Consumers are increasingly using Internet portals when searching for relevant health information. Despite the broad range of health information portals (HIPs) available, usage problems with such portals are still widely recognized and reported. In this study, we analyzed usage data from an operational health information portal and identified ways in which these problems can be addressed. While previous usage data and log analysis research has focused more on user behaviors, query structures, and human-computer interaction issues, this study covers more comprehensive issues such as content. We describe a taxonomy of usage issues derived from a literature analysis. We describe how we validated and refined the taxonomy based on analyzing the usage data from an operational health portal. Findings from the usage data indicate that a range of content issues exist that lead to unsuccessful searches. The analysis also highlights that users’ ineffective information seeking strategies are not well supported by the system’s design. We use this taxonomy to propose a usage-driven, consumer-centered approach for dynamic improvements of HIPs. We also discuss the study’s limitations and directions for future research.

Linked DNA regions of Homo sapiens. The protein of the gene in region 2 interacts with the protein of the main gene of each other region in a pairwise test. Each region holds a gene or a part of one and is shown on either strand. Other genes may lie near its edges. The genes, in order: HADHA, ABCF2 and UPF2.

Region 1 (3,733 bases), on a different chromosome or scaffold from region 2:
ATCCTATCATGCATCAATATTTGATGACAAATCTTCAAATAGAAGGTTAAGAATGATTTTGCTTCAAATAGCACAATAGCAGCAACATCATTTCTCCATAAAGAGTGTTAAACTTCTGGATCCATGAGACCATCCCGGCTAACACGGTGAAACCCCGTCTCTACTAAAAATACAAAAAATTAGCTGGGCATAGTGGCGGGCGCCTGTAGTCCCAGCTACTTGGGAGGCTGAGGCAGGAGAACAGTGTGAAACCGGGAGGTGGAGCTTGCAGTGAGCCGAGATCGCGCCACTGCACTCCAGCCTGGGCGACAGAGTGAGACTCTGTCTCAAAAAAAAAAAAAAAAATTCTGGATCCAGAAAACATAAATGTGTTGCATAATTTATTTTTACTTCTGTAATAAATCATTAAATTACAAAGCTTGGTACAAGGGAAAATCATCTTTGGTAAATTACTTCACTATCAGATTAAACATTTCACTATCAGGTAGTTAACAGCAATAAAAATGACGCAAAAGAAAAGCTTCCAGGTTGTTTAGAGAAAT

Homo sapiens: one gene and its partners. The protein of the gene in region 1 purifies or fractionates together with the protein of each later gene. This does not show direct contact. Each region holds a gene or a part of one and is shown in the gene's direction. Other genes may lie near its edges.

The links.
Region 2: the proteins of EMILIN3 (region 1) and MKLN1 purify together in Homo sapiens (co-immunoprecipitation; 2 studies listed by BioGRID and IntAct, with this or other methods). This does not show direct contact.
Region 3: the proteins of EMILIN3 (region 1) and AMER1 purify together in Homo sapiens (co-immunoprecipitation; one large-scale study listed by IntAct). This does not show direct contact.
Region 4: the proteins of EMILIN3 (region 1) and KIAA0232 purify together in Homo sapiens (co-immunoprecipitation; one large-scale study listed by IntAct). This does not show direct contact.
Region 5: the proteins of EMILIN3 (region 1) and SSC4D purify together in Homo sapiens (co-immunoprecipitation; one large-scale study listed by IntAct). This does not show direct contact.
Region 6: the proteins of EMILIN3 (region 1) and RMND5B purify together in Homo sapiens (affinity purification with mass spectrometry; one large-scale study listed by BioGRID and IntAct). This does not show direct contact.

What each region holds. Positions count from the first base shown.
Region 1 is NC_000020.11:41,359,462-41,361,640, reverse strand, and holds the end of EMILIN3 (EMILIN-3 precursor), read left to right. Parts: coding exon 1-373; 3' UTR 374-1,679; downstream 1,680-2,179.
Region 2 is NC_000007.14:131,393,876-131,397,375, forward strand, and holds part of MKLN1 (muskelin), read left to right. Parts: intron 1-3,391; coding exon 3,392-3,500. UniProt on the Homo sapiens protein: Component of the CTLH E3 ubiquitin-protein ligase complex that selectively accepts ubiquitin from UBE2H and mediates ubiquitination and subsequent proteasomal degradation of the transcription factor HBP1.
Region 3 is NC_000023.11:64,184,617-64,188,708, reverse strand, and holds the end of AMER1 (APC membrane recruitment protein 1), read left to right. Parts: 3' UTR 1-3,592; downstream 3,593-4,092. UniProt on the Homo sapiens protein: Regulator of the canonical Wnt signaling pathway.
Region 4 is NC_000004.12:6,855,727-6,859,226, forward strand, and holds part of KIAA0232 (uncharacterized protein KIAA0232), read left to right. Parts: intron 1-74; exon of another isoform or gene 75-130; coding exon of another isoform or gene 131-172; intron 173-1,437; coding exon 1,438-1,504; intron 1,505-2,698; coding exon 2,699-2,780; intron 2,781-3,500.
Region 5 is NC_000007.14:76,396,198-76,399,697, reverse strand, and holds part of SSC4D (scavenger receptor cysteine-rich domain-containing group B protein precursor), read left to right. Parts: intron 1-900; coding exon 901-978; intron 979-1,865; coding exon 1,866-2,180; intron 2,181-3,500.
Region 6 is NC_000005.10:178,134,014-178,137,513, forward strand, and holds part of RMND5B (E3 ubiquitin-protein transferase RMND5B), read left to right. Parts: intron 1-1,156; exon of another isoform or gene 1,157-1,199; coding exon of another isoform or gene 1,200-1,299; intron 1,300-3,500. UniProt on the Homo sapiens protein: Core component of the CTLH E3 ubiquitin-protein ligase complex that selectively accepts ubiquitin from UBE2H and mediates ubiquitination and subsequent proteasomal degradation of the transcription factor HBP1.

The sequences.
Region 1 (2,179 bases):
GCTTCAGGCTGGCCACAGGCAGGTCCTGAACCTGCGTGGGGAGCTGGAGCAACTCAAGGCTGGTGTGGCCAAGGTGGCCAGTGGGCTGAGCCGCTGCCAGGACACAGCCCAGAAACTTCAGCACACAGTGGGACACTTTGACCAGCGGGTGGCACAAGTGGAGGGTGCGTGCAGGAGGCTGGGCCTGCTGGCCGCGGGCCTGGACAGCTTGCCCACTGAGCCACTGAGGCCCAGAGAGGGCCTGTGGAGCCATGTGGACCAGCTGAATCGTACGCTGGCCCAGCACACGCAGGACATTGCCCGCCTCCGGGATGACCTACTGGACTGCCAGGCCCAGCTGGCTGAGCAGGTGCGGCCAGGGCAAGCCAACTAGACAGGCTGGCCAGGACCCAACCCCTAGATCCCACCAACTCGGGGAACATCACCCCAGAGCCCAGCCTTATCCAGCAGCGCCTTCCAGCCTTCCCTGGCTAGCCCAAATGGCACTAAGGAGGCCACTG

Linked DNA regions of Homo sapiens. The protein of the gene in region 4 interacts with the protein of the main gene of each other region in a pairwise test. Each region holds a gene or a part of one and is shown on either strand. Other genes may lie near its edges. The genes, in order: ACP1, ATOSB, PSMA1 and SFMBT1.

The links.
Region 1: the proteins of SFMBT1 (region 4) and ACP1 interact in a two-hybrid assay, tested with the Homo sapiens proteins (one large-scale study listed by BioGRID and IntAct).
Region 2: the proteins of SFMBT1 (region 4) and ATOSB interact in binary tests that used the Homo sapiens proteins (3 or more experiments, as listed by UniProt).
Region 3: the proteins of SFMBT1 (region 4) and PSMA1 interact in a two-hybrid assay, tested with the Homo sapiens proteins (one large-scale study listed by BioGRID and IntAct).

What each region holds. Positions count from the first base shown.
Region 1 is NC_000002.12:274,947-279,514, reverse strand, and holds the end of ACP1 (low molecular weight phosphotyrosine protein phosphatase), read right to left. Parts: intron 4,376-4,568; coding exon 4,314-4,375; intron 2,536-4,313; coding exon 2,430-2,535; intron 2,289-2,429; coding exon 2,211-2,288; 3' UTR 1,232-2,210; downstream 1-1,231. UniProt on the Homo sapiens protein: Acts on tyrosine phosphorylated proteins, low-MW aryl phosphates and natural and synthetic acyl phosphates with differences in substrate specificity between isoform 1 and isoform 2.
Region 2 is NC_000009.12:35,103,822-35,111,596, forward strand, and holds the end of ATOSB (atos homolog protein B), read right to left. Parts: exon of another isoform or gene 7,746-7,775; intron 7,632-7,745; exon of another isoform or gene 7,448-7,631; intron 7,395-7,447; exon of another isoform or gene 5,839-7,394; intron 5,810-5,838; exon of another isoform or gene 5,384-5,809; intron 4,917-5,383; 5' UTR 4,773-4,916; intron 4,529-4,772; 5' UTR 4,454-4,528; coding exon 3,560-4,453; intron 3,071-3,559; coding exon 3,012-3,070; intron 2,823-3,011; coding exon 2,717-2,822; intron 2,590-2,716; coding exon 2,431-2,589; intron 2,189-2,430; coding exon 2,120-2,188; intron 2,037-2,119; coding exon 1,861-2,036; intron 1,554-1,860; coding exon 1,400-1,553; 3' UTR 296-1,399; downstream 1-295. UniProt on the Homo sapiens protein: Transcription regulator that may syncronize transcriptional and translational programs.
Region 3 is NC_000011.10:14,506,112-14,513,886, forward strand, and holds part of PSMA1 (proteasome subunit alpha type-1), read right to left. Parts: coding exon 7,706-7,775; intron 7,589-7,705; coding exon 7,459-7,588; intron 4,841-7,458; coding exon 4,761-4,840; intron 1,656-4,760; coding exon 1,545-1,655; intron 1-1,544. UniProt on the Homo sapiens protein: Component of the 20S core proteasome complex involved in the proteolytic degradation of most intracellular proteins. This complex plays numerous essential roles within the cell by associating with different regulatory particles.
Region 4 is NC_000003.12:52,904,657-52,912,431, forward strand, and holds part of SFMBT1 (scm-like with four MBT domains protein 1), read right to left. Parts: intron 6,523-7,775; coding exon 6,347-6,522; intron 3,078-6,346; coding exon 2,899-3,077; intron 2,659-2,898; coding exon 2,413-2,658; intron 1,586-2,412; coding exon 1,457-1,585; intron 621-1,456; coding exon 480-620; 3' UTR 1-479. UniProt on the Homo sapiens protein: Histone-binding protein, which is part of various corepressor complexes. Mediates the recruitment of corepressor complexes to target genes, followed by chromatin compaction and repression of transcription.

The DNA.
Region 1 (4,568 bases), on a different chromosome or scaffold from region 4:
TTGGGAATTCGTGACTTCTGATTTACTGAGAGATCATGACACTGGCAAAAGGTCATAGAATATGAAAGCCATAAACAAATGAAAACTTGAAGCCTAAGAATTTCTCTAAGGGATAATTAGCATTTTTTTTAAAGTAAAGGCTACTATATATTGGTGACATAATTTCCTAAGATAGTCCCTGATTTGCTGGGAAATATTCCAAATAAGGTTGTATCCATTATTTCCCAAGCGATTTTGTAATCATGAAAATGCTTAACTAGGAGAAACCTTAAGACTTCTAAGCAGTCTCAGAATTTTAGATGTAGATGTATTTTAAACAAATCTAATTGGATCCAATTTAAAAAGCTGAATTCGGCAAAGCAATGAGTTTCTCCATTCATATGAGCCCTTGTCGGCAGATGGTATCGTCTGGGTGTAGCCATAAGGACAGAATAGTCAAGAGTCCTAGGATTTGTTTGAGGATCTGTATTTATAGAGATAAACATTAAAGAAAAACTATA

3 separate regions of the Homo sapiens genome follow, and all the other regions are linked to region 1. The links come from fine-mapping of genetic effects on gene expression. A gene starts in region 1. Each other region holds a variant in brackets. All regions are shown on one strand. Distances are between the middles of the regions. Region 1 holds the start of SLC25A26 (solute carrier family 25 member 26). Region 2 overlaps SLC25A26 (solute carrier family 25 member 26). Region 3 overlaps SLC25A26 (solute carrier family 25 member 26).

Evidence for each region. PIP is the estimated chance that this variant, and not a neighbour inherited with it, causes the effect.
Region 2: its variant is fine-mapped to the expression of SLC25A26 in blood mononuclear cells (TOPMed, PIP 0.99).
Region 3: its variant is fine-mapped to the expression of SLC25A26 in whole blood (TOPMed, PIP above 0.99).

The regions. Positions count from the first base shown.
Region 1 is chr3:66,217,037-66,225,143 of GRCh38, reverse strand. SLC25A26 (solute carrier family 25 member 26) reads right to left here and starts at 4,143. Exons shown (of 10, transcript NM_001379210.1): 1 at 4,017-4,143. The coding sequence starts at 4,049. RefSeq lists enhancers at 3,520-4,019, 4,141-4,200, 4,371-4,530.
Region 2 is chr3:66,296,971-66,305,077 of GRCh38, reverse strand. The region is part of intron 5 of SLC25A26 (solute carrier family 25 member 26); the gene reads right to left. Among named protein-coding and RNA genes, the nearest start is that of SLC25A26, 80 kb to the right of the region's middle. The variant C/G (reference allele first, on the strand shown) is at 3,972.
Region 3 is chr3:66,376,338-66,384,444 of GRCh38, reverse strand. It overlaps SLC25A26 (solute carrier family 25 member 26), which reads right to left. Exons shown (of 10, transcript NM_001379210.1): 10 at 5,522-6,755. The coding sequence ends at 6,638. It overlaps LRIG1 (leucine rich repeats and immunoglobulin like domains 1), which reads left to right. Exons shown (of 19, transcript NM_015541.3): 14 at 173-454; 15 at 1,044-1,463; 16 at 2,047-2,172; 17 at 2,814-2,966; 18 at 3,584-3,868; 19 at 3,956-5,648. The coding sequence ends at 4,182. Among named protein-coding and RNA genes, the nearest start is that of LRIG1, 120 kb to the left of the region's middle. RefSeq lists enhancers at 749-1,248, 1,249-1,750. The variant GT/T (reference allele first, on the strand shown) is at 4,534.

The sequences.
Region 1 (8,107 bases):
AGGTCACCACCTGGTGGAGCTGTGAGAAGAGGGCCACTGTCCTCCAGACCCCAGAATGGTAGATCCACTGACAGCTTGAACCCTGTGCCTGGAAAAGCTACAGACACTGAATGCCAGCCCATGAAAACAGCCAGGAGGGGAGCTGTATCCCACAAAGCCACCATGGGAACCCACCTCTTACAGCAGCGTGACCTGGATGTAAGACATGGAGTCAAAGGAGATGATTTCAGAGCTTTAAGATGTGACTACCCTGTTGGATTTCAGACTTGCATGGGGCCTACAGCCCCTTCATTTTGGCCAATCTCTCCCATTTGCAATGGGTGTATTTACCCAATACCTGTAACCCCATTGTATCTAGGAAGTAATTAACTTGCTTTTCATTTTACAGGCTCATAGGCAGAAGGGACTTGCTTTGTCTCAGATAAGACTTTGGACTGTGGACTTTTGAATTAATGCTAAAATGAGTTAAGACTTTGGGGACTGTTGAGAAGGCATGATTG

Nguyen, B. V., Burstein, F., Fisher, J., & Wilson, C. (2015). Taxonomy of Usage Issues for Consumer-centric Online Health Information Provision. Communications of the Association for Information Systems, 37, pp-pp. https://doi.org/10.17705/1CAIS.03726